In Why Civil Resistance Works: The Strategic Logic of Nonviolent Conflict, Erica Chenoweth and Maria J. Stephan review the scholarly literature on campaigns of popular and usually nonviolent resistance to undemocratic regimes in modern nations, including Iran, Burma, Palestine, and Israel. A table at the end and an online appendix refer to many other instances of nonviolence.
|By: BevW Sunday August 10, 2014 1:59 pm|
|By: Jeff J Brown Saturday August 2, 2014 1:59 pm|
Ms. Stryker surely has an FBI/CIA/NSA file as thick as a Beijing phone book, and from the perspective of the 1%, deservedly so, which makes her a true modern day heroine in my eyes. Her life story is one of the most fascinating, adventurous, rebellious and romantic ones that I’ve ever vicariously experienced, reading her autobiography Lunch with Fellini, Dinner with Fidel, and one that I will not soon forget.
|By: DSWright Thursday December 26, 2013 6:59 am|
After launching a coup that removed the democratically elected president, the Egyptian military has now labeled the former president’s entire political organization as a terrorist group.
The Muslim Brotherhood, one of the largest political groups in Egypt and backers of deposed President Morsi, are now official enemies of the Egyptian state. A state firmly in the hands of the Egyptian military whom seem determined to crush their longtime political foe.
|By: Michelle Chen Monday April 1, 2013 12:10 pm|
Originally posted at In These Times
This year’s World Social Forum, a transnational gathering of social activists, took place in Tunis, a city bubbling with unrest as it struggles to shake off a legacy of authoritarian rule while navigating tensions over women’s rights, labor and nationalism. At the gates of the gathering last week, these faultlines became starkly apparent when a caravan of trade unionists and rights advocates found themselves unexpectedly blockaded. Border police, under official orders, refused entry to a delegation of 96 Algerian activists that included members of the embattled union SNAPAP, known for its militancy and inclusion of women as leaders and front-line protesters.
|By: Lisa Derrick Monday February 4, 2013 5:00 pm|
Love them, hate them, fear them, mock them…however you feel about Anonymous, the notorious hacktivists, you can’t deny that they have changed things. From rickrolling, chocolate rain, and looooong cat to directed denials of service, defacing government websites around the world and exposing the names of millions of corporate customers online, Anonymous is a chaotic force for — well for lots of things. For teh lulz and for the win.
|By: Kevin Gosztola Monday November 5, 2012 3:54 pm|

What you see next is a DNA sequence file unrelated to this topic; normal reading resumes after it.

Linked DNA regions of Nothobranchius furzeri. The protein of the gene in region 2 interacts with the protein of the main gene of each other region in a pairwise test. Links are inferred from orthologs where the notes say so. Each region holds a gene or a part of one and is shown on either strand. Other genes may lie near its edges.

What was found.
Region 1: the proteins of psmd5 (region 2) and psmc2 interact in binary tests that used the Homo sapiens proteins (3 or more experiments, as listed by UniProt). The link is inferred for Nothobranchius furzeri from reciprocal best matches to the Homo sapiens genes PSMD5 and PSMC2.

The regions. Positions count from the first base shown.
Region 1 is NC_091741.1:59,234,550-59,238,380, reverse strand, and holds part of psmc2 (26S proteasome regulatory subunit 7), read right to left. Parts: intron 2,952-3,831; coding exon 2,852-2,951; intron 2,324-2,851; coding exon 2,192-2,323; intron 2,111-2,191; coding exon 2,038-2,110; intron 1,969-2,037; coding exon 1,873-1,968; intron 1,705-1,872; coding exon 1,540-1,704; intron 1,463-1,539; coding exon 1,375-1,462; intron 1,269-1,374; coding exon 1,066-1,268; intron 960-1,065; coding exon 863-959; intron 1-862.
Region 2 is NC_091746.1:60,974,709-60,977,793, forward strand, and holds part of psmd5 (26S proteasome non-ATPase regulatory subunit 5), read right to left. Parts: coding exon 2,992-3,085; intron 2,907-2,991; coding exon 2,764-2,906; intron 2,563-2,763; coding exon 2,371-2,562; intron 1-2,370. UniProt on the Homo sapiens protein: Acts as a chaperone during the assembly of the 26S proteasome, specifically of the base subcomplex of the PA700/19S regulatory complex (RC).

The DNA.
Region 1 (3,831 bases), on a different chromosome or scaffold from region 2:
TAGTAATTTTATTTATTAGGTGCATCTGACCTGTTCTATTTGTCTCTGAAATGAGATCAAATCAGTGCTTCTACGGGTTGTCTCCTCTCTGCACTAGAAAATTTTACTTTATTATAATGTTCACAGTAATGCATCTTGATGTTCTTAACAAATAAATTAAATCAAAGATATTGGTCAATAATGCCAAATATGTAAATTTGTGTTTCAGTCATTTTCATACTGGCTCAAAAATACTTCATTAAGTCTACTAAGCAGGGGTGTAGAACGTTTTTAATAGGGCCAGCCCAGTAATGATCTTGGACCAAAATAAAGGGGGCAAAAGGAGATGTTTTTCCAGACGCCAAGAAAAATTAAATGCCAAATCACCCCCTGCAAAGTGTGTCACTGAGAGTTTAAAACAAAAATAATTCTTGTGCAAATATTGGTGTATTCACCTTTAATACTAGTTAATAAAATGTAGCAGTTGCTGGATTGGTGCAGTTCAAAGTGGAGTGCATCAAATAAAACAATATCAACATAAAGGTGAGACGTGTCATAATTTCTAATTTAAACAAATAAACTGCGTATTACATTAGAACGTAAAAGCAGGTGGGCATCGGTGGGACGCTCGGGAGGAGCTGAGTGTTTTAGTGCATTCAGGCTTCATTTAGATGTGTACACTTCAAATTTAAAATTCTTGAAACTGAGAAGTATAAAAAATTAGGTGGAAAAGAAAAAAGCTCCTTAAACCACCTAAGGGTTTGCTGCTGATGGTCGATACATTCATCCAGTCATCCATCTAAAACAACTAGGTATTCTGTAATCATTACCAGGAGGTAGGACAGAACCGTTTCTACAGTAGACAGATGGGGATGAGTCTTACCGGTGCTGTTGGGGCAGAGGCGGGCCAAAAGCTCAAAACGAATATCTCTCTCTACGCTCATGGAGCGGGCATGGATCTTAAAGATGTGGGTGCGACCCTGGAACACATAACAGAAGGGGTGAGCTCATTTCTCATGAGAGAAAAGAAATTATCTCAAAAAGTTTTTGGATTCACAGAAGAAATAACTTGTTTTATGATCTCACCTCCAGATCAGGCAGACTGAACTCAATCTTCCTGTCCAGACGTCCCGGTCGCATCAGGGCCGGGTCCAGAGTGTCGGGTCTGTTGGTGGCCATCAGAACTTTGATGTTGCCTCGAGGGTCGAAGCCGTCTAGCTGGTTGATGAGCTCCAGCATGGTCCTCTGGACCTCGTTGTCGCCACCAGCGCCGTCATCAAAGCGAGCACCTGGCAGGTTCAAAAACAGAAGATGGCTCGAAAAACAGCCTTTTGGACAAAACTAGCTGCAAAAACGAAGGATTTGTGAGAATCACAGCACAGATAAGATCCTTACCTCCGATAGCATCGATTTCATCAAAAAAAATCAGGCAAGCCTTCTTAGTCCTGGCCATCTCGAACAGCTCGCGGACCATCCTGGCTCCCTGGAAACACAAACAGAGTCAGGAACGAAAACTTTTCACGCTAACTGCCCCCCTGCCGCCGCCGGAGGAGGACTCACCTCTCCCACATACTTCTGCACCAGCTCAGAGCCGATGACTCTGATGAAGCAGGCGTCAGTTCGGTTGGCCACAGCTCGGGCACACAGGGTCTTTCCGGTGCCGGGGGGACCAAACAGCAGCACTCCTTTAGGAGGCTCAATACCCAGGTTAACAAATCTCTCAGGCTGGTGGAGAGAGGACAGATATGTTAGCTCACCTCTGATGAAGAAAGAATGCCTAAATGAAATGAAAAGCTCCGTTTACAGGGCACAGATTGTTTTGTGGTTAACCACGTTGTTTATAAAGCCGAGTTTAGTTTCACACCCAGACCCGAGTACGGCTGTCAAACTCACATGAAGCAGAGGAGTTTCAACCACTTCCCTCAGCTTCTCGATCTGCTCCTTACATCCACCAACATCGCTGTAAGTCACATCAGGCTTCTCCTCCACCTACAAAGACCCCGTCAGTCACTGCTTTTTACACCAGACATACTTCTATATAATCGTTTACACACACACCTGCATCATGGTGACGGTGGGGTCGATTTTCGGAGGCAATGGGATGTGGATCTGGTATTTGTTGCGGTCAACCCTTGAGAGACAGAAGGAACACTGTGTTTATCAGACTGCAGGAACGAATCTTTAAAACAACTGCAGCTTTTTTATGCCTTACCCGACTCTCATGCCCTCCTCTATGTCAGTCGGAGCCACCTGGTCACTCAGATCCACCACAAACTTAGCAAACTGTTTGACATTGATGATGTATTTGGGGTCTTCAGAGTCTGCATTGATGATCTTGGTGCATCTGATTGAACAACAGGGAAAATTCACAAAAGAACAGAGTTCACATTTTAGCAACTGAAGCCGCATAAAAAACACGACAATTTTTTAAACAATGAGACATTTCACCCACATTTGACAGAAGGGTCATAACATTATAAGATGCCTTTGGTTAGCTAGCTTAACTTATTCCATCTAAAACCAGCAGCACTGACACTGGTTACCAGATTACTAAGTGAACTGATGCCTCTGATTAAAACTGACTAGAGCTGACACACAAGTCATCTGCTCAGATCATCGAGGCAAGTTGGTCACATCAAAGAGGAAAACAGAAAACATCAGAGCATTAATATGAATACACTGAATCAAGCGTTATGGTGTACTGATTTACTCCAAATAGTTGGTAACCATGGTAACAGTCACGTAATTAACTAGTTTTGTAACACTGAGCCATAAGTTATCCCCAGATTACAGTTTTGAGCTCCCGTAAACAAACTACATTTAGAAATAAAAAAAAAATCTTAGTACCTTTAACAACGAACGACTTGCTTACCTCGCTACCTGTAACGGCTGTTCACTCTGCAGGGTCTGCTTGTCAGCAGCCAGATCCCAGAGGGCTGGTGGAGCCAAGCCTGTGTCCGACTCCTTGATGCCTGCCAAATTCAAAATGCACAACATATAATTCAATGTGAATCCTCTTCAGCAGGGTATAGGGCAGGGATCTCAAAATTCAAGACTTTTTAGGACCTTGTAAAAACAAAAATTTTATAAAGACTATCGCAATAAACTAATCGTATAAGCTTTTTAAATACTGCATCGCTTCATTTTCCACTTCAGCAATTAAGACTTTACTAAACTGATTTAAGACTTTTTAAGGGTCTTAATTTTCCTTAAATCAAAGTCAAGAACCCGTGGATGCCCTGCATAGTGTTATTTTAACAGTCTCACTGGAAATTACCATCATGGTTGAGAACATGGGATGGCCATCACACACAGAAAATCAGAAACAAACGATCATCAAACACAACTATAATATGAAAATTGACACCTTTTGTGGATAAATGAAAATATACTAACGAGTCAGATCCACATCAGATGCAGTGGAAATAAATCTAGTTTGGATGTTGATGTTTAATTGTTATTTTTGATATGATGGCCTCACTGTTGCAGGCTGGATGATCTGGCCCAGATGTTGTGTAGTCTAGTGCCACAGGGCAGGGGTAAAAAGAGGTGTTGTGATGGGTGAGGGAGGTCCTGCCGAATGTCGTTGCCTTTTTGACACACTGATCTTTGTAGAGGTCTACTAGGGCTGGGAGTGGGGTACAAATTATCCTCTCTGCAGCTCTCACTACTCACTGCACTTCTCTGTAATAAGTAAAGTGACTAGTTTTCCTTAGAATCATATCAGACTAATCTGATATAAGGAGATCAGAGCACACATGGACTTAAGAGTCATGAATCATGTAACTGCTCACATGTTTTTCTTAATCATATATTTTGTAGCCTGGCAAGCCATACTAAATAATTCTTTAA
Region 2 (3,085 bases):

The major newspaper endorsements indicate the makeover American superpower received when President Barack Obama was elected in 2008 worked. There is unanimous consensus among the top twenty newspapers that endorsed Obama that Obama repaired the image of America that was damaged by two terms of President George W. Bush.
|By: Lisa Derrick Wednesday September 26, 2012 12:15 pm|
Iran will not submit a film for Academy Award consideration because of “an intolerable insult to the Prophet,” culture minister Muhammad Hosseini told INSA news.
|By: Beth Becker Sunday August 5, 2012 1:59 pm|
When I sat down to read Friends, Followers and the Future by Rory O’Connor, I thought I knew what to expect. This is how I earn my living- by advising others on how best to integrate social media into their lives and work. The world that is social media is at best a microcosm of the world at large and at worst a poor substitute for the offline world, and I figured that it would be easy to read this book, digest it into manageable pieces and write this intro for today’s book salon.
I was wrong.
|By: Siun Monday June 18, 2012 5:00 pm|
Watching Mai Iskander’s film Words of Witness as the reports filtered in of the Egyptian presidential election results was somewhat surreal, a word the film’s Heba and her family also find descriptive of the situation in their homeland as the initial joy of Mubarak’s resignation becomes the much longer struggle to build democracy – or perhaps to continue wresting democracy from the hands of the regime.
|By: Kevin Gosztola Tuesday April 17, 2012 5:25 pm|
WikiLeaks founder, Julian Assange has started an interview show on Russian television, and the first show provides an unprecedented interview with a leader of Hezbollah. Assange declares the purpose of the interview is to ask Nasrallah to address why he is a “freedom fighter” to millions and at the same time a “terrorist” to millions of others, indicating Assange has no intention to simply prove critics of Hezbollah wrong. He wishes to objectively explore both issues that have earned mainstream attention.